Modelling microplastics in the river thames: Sources, sinks and policy implications
Whitehead PG., Bussi G., Hughes JMR., Castro-Castellon AT., Norling MD., Jeffers ES., Rampley CPN., Read DS., Horton AA.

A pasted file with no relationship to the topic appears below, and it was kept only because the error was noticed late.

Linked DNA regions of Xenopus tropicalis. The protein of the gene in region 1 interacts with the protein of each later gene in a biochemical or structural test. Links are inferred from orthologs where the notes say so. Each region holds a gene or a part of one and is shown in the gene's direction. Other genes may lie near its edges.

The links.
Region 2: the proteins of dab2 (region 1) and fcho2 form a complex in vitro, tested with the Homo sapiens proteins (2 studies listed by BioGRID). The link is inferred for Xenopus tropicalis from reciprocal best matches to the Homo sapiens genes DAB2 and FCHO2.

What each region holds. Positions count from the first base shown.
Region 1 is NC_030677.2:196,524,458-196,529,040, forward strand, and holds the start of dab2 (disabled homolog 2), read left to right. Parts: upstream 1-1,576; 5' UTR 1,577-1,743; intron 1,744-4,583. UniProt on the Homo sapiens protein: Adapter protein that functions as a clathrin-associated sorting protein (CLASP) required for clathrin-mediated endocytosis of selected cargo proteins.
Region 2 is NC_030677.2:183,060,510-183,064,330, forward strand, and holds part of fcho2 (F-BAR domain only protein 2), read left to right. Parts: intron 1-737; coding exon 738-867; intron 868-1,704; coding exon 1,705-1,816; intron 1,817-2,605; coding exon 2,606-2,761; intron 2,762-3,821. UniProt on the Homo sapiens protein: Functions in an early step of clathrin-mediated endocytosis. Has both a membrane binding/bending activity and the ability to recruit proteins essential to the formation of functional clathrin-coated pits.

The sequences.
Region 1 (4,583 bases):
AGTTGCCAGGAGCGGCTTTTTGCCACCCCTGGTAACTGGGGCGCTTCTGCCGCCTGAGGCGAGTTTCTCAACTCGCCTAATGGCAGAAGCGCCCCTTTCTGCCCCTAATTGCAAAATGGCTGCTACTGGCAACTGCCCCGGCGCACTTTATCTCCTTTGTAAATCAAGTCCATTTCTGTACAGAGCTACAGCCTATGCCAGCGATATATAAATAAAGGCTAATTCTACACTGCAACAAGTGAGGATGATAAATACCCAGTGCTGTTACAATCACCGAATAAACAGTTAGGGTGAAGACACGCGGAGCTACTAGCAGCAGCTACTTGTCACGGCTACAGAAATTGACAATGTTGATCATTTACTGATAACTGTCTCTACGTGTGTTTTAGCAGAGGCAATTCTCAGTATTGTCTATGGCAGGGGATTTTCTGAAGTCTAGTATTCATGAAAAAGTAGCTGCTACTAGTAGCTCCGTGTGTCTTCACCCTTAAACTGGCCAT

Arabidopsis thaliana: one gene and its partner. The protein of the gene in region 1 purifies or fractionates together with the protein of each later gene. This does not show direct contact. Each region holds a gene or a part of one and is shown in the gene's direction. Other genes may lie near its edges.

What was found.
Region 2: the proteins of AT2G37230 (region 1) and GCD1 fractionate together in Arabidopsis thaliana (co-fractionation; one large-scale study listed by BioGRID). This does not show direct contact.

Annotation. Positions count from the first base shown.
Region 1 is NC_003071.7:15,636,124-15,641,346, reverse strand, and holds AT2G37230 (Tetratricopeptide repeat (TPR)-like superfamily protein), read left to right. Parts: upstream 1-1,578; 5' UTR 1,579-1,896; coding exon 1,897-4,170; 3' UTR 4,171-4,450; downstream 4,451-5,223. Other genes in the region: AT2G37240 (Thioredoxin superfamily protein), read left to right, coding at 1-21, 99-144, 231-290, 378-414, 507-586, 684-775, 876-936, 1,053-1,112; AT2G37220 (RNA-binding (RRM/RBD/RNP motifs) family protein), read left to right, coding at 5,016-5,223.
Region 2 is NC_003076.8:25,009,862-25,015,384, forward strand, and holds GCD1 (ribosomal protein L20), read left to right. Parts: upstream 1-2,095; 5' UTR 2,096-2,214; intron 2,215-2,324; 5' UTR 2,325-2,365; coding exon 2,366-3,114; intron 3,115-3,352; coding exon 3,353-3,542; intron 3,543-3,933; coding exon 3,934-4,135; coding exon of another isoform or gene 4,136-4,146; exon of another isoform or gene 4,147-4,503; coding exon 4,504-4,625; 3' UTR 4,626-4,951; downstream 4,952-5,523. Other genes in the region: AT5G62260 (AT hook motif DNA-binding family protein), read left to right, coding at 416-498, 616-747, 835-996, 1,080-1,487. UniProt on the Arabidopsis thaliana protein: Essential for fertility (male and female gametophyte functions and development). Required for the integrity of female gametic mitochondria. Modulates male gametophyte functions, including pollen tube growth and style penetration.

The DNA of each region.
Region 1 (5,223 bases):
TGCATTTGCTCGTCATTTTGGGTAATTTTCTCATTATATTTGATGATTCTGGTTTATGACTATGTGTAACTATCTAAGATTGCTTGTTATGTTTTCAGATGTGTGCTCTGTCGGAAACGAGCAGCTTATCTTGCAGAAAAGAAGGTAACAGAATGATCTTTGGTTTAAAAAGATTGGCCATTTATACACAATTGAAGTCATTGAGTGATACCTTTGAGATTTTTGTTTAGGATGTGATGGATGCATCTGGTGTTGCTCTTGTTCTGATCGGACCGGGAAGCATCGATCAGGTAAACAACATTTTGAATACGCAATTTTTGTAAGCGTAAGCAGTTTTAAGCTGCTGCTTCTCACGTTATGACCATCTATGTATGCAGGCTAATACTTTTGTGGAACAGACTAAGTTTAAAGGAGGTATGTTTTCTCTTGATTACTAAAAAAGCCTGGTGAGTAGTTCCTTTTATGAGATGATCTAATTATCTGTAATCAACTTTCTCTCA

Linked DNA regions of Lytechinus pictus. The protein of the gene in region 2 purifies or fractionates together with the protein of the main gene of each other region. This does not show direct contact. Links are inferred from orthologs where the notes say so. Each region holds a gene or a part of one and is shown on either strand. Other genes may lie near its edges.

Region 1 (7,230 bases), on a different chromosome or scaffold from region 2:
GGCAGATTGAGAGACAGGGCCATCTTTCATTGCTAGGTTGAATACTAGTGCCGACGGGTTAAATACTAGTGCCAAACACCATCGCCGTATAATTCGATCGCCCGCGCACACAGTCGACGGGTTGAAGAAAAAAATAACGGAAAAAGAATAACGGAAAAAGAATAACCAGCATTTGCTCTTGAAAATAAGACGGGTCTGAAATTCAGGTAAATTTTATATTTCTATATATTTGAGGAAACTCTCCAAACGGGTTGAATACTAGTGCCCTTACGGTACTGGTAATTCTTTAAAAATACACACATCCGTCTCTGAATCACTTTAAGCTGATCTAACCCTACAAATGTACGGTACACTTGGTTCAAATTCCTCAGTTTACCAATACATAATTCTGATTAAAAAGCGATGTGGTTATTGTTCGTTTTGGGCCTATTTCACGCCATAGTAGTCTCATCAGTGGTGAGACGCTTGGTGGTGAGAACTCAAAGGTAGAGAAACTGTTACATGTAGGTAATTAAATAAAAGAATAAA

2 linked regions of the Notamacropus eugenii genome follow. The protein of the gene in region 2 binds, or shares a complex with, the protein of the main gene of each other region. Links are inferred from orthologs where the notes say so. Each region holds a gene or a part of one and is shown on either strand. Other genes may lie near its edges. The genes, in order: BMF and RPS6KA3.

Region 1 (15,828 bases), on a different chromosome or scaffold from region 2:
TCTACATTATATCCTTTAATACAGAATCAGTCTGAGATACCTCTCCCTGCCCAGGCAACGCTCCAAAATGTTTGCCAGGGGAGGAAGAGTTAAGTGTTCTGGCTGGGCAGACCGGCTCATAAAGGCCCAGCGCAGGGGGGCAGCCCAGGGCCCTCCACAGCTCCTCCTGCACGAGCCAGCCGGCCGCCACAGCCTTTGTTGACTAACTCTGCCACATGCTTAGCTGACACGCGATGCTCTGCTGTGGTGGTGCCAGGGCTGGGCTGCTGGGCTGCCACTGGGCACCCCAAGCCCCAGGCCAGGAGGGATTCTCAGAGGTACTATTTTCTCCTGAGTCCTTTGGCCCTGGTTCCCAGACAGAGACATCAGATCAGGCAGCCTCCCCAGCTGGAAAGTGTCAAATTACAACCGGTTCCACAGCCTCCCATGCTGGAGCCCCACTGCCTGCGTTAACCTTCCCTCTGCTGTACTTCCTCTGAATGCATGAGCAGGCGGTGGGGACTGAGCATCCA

With widespread, long-term historical use of plastics and the presence of microplastics in a range of new and existing products, there is rising concern about their potential impacts on freshwater ecosystems. Understanding how microplastics are transported and distributed along river systems is key to assessing impacts. Modelling the main flow dynamics, mixing, sedimentation and resuspension processes is essential for an understanding of the transport processes. We use the new, processed based, dynamic, integrated catchments (INCA) microplastics model and apply this to the whole of the freshwater catchment of the River Thames, UK, to evaluate inputs, loads and concentrations along the river system. Recent data from UK water industry studies on microplastics in effluent discharges and sewage sludge disposal has been utilised to drive the INCA microplastics model. Predicted concentrations and microplastic loads moving along the river system are shown to be significant, with a build-up of concentrations along the river, with increasing deposition on the riverbed. The potential impacts on aquatic ecosystems are evaluated and a review of policy implications is explored.